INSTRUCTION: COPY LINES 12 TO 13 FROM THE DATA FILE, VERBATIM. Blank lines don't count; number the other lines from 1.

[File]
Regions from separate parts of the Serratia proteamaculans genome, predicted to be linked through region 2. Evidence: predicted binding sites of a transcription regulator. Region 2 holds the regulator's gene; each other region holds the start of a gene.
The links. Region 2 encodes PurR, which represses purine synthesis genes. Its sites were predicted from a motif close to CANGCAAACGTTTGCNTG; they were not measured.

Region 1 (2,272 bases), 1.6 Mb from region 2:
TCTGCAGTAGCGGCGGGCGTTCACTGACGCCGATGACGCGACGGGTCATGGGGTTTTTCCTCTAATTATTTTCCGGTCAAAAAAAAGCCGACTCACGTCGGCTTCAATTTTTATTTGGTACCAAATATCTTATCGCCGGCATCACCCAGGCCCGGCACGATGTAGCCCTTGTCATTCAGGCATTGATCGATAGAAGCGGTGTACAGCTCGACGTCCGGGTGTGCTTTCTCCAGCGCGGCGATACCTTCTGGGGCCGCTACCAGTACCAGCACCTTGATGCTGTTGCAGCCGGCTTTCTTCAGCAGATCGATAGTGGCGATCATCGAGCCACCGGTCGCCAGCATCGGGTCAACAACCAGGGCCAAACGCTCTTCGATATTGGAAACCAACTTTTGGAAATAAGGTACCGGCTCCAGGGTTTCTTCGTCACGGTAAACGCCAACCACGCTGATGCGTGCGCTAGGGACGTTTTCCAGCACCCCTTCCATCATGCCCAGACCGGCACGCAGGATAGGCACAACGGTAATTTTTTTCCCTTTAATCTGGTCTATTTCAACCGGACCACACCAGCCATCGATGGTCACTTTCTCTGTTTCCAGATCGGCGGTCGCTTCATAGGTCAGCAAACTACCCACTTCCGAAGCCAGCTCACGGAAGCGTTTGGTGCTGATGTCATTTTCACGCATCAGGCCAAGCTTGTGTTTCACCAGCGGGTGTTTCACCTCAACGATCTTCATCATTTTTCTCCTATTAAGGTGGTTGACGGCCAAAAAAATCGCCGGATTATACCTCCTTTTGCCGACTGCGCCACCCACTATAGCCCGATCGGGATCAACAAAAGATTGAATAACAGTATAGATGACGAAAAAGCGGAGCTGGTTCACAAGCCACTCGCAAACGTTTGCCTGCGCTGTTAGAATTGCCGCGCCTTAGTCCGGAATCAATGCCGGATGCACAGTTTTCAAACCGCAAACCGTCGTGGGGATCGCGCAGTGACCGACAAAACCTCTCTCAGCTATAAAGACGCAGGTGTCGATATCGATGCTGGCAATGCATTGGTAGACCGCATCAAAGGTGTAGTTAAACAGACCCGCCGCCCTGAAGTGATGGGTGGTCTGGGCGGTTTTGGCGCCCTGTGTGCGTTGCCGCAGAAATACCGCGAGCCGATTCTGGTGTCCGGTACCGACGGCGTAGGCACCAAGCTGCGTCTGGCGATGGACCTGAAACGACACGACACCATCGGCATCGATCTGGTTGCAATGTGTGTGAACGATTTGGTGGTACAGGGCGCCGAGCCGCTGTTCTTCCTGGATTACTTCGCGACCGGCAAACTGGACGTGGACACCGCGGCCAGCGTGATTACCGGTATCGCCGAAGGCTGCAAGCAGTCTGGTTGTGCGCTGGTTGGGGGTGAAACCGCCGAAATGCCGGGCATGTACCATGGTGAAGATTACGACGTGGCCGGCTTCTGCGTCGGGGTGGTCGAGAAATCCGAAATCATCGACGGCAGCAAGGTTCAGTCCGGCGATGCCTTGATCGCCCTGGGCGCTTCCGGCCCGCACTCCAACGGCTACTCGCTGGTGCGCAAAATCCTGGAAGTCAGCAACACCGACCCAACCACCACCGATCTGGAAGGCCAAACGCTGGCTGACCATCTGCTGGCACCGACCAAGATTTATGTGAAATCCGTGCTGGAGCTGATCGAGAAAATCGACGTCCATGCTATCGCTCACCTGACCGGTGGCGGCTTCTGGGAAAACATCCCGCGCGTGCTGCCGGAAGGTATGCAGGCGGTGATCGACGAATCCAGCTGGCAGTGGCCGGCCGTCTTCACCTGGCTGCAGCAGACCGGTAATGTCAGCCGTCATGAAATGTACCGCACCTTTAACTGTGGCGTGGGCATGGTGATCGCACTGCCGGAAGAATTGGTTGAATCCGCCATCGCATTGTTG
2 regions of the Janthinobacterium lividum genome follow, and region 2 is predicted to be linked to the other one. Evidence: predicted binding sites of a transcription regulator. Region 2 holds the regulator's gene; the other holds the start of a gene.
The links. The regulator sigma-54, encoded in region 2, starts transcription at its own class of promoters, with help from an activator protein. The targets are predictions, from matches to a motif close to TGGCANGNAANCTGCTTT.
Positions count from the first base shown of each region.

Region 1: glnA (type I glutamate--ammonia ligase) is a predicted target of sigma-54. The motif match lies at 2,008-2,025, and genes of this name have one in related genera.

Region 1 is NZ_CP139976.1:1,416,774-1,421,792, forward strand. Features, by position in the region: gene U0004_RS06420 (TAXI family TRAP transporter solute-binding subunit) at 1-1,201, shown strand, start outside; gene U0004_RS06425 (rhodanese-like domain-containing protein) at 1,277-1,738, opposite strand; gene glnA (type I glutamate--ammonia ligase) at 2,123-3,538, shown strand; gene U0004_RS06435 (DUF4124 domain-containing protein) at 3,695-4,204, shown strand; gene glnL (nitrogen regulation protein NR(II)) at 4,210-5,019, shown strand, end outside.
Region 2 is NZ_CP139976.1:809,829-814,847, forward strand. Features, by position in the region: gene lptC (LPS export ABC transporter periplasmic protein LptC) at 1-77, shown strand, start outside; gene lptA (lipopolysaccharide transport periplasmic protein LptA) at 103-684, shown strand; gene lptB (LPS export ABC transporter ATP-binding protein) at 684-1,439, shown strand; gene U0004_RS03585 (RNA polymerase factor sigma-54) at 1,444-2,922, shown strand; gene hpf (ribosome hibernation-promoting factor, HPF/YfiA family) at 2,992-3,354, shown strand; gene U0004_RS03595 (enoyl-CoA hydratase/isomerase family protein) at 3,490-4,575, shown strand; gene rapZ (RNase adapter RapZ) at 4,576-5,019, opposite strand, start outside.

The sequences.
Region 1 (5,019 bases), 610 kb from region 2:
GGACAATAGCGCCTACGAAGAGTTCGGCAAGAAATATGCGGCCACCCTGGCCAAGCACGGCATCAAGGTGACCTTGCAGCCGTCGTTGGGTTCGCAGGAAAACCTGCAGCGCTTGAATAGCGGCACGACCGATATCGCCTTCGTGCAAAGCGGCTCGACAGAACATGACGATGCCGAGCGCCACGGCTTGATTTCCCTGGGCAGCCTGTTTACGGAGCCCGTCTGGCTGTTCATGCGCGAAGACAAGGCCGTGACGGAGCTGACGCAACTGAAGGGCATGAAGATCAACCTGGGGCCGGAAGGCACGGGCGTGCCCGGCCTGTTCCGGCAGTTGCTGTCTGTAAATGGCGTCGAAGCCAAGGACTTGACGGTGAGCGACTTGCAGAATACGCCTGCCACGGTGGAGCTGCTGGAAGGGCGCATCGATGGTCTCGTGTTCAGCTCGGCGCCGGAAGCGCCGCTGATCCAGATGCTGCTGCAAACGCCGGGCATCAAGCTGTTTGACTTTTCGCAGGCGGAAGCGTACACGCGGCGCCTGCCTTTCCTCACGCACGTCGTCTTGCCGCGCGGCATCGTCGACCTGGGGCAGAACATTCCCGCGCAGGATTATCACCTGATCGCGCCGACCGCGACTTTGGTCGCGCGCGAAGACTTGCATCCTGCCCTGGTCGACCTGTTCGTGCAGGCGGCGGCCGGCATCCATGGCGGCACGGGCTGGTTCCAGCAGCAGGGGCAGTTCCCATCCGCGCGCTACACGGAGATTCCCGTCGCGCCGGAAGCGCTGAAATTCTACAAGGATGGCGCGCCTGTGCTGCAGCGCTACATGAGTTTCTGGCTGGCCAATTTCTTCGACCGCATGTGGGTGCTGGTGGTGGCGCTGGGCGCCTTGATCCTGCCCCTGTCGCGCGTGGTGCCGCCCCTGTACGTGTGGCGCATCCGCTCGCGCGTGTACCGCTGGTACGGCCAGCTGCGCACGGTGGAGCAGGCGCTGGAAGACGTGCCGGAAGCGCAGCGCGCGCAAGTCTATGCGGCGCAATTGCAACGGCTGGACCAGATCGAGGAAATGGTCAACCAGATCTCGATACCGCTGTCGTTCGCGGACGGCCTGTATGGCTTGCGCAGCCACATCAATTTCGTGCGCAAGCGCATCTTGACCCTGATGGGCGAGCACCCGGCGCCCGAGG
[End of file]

Region 1 (5,019 bases), 610 kb from region 2:
GGACAATAGCGCCTACGAAGAGTTCGGCAAGAAATATGCGGCCACCCTGGCCAAGCACGGCATCAAGGTGACCTTGCAGCCGTCGTTGGGTTCGCAGGAAAACCTGCAGCGCTTGAATAGCGGCACGACCGATATCGCCTTCGTGCAAAGCGGCTCGACAGAACATGACGATGCCGAGCGCCACGGCTTGATTTCCCTGGGCAGCCTGTTTACGGAGCCCGTCTGGCTGTTCATGCGCGAAGACAAGGCCGTGACGGAGCTGACGCAACTGAAGGGCATGAAGATCAACCTGGGGCCGGAAGGCACGGGCGTGCCCGGCCTGTTCCGGCAGTTGCTGTCTGTAAATGGCGTCGAAGCCAAGGACTTGACGGTGAGCGACTTGCAGAATACGCCTGCCACGGTGGAGCTGCTGGAAGGGCGCATCGATGGTCTCGTGTTCAGCTCGGCGCCGGAAGCGCCGCTGATCCAGATGCTGCTGCAAACGCCGGGCATCAAGCTGTTTGACTTTTCGCAGGCGGAAGCGTACACGCGGCGCCTGCCTTTCCTCACGCACGTCGTCTTGCCGCGCGGCATCGTCGACCTGGGGCAGAACATTCCCGCGCAGGATTATCACCTGATCGCGCCGACCGCGACTTTGGTCGCGCGCGAAGACTTGCATCCTGCCCTGGTCGACCTGTTCGTGCAGGCGGCGGCCGGCATCCATGGCGGCACGGGCTGGTTCCAGCAGCAGGGGCAGTTCCCATCCGCGCGCTACACGGAGATTCCCGTCGCGCCGGAAGCGCTGAAATTCTACAAGGATGGCGCGCCTGTGCTGCAGCGCTACATGAGTTTCTGGCTGGCCAATTTCTTCGACCGCATGTGGGTGCTGGTGGTGGCGCTGGGCGCCTTGATCCTGCCCCTGTCGCGCGTGGTGCCGCCCCTGTACGTGTGGCGCATCCGCTCGCGCGTGTACCGCTGGTACGGCCAGCTGCGCACGGTGGAGCAGGCGCTGGAAGACGTGCCGGAAGCGCAGCGCGCGCAAGTCTATGCGGCGCAATTGCAACGGCTGGACCAGATCGAGGAAATGGTCAACCAGATCTCGATACCGCTGTCGTTCGCGGACGGCCTGTATGGCTTGCGCAGCCACATCAATTTCGTGCGCAAGCGCATCTTGACCCTGATGGGCGAGCACCCGGCGCCCGAGG